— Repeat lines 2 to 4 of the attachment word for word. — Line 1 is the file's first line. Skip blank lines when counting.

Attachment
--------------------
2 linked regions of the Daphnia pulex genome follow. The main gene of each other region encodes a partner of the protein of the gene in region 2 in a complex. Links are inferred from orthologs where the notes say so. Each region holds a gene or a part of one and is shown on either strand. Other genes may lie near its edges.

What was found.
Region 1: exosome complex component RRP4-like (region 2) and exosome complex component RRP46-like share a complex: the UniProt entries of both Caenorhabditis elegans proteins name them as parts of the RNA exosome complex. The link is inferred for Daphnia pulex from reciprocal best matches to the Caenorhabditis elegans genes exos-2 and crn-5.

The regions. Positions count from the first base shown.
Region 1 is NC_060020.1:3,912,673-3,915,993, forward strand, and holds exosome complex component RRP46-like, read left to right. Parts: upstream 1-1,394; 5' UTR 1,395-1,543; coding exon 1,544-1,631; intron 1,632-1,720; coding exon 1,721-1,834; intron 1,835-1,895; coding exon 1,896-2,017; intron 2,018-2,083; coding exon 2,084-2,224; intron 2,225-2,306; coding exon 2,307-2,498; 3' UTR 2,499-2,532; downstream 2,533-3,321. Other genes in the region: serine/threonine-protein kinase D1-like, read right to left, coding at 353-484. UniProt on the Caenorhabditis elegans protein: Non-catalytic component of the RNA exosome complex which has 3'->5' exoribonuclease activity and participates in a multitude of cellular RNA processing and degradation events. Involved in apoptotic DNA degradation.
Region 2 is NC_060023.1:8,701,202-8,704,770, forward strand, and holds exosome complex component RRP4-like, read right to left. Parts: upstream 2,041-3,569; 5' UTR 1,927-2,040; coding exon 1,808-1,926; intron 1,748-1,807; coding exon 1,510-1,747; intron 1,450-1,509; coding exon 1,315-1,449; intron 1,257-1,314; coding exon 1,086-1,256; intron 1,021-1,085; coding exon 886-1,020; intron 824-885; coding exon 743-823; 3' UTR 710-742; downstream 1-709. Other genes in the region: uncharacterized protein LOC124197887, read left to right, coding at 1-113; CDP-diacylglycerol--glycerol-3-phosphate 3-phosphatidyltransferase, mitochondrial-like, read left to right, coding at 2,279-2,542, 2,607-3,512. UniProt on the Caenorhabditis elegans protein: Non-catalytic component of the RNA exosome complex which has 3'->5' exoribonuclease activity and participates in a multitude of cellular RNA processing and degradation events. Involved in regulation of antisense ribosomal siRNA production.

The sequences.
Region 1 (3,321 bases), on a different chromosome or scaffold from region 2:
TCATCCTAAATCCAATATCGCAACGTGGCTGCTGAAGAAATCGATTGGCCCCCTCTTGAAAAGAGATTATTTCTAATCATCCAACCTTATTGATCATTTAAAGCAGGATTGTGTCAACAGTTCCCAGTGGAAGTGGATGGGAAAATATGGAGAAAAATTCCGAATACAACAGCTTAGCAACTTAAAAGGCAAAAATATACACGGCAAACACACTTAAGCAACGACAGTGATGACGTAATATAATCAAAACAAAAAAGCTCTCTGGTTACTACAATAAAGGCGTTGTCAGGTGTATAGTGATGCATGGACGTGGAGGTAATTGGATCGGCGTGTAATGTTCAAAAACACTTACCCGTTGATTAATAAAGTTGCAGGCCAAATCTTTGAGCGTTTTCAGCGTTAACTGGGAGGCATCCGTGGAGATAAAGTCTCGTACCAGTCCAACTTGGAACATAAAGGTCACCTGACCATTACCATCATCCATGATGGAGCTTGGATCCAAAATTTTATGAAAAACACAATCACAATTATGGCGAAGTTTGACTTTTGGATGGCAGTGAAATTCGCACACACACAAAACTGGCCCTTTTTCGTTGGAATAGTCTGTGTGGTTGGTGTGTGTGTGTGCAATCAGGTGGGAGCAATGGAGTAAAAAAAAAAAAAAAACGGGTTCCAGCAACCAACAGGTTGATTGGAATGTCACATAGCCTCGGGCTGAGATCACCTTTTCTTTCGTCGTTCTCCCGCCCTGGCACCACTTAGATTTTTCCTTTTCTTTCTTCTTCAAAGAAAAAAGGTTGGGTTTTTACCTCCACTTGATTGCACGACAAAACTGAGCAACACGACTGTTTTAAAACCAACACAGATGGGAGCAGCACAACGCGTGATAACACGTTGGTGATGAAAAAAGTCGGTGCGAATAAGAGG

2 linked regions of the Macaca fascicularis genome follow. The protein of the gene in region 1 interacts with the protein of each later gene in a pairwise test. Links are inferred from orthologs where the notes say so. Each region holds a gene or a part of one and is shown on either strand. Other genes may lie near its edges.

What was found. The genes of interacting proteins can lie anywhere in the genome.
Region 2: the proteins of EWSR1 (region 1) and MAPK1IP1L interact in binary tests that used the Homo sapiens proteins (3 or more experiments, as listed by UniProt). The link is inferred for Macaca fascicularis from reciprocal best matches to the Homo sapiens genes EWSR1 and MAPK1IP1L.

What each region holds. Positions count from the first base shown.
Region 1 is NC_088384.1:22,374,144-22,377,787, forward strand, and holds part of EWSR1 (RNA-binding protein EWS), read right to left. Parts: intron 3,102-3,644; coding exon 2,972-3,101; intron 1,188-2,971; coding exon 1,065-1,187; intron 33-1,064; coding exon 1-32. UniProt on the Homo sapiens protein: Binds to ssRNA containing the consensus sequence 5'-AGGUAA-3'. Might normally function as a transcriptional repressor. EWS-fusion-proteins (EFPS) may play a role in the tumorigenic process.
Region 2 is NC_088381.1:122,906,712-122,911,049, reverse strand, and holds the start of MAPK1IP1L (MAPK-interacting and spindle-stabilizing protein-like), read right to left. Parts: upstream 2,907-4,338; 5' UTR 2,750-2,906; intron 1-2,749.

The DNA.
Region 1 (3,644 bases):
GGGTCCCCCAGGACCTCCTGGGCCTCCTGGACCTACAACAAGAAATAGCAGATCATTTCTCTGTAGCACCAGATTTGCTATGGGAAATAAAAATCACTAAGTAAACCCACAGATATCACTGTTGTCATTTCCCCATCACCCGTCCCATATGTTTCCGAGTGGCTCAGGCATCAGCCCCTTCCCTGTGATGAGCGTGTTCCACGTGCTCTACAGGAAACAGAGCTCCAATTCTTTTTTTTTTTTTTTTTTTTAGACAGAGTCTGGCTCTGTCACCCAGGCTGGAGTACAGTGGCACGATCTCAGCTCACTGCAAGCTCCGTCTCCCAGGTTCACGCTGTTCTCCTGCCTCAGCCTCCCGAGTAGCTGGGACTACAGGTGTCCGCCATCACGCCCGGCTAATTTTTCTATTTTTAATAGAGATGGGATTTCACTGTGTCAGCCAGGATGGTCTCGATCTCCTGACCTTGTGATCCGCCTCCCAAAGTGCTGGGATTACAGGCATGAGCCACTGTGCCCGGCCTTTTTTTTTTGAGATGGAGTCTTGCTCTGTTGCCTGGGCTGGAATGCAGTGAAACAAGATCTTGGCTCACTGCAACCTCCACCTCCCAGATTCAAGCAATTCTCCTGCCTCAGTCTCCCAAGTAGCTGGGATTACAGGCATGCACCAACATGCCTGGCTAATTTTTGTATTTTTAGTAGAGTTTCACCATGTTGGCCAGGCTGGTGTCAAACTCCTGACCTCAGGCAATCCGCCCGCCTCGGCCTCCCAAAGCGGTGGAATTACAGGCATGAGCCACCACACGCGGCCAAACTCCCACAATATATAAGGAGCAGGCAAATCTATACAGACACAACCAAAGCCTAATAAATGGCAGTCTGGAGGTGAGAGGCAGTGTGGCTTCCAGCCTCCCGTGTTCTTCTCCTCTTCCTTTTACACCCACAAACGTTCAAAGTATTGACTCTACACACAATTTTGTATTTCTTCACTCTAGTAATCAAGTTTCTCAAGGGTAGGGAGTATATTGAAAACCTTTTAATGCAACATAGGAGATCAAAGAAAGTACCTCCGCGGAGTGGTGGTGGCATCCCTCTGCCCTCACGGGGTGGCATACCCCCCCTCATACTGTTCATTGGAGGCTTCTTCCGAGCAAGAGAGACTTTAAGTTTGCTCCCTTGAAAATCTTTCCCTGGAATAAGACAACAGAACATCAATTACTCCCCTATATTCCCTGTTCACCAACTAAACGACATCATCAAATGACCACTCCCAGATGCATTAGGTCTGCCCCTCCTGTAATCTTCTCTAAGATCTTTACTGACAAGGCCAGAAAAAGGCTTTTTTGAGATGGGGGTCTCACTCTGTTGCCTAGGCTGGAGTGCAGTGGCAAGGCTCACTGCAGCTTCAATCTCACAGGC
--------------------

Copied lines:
What was found.
Region 1: exosome complex component RRP4-like (region 2) and exosome complex component RRP46-like share a complex: the UniProt entries of both Caenorhabditis elegans proteins name them as parts of the RNA exosome complex. The link is inferred for Daphnia pulex from reciprocal best matches to the Caenorhabditis elegans genes exos-2 and crn-5.

The regions. Positions count from the first base shown.